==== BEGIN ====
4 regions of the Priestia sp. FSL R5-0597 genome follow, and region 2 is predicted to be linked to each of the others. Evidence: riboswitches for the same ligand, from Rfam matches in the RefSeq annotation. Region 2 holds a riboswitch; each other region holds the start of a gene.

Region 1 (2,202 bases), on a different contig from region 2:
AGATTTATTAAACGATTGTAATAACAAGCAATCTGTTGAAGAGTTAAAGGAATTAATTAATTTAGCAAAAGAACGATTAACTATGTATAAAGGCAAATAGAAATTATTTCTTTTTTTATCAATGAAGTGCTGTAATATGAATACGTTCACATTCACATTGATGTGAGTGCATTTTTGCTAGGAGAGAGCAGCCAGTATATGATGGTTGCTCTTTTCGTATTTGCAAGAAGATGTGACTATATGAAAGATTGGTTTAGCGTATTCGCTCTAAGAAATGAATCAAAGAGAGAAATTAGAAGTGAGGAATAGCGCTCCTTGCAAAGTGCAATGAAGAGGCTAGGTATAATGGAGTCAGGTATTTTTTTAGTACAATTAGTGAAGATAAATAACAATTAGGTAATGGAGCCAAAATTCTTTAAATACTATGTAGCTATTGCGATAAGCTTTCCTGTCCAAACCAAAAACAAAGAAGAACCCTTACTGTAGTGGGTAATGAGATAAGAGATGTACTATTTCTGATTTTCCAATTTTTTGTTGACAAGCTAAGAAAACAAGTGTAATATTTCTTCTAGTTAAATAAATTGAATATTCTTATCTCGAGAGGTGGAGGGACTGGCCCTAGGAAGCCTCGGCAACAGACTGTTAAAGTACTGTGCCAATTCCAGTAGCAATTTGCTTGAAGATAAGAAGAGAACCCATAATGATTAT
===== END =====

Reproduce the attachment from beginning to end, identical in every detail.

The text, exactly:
4 regions of the Priestia sp. FSL R5-0597 genome follow, and region 2 is predicted to be linked to each of the others. Evidence: riboswitches for the same ligand, from Rfam matches in the RefSeq annotation. Region 2 holds a riboswitch; each other region holds the start of a gene.

Region 1 (2,202 bases), on a different contig from region 2:
AGATTTATTAAACGATTGTAATAACAAGCAATCTGTTGAAGAGTTAAAGGAATTAATTAATTTAGCAAAAGAACGATTAACTATGTATAAAGGCAAATAGAAATTATTTCTTTTTTTATCAATGAAGTGCTGTAATATGAATACGTTCACATTCACATTGATGTGAGTGCATTTTTGCTAGGAGAGAGCAGCCAGTATATGATGGTTGCTCTTTTCGTATTTGCAAGAAGATGTGACTATATGAAAGATTGGTTTAGCGTATTCGCTCTAAGAAATGAATCAAAGAGAGAAATTAGAAGTGAGGAATAGCGCTCCTTGCAAAGTGCAATGAAGAGGCTAGGTATAATGGAGTCAGGTATTTTTTTAGTACAATTAGTGAAGATAAATAACAATTAGGTAATGGAGCCAAAATTCTTTAAATACTATGTAGCTATTGCGATAAGCTTTCCTGTCCAAACCAAAAACAAAGAAGAACCCTTACTGTAGTGGGTAATGAGATAAGAGATGTACTATTTCTGATTTTCCAATTTTTTGTTGACAAGCTAAGAAAACAAGTGTAATATTTCTTCTAGTTAAATAAATTGAATATTCTTATCTCGAGAGGTGGAGGGACTGGCCCTAGGAAGCCTCGGCAACAGACTGTTAAAGTACTGTGCCAATTCCAGTAGCAATTTGCTTGAAGATAAGAAGAGAACCCATAATGATTAT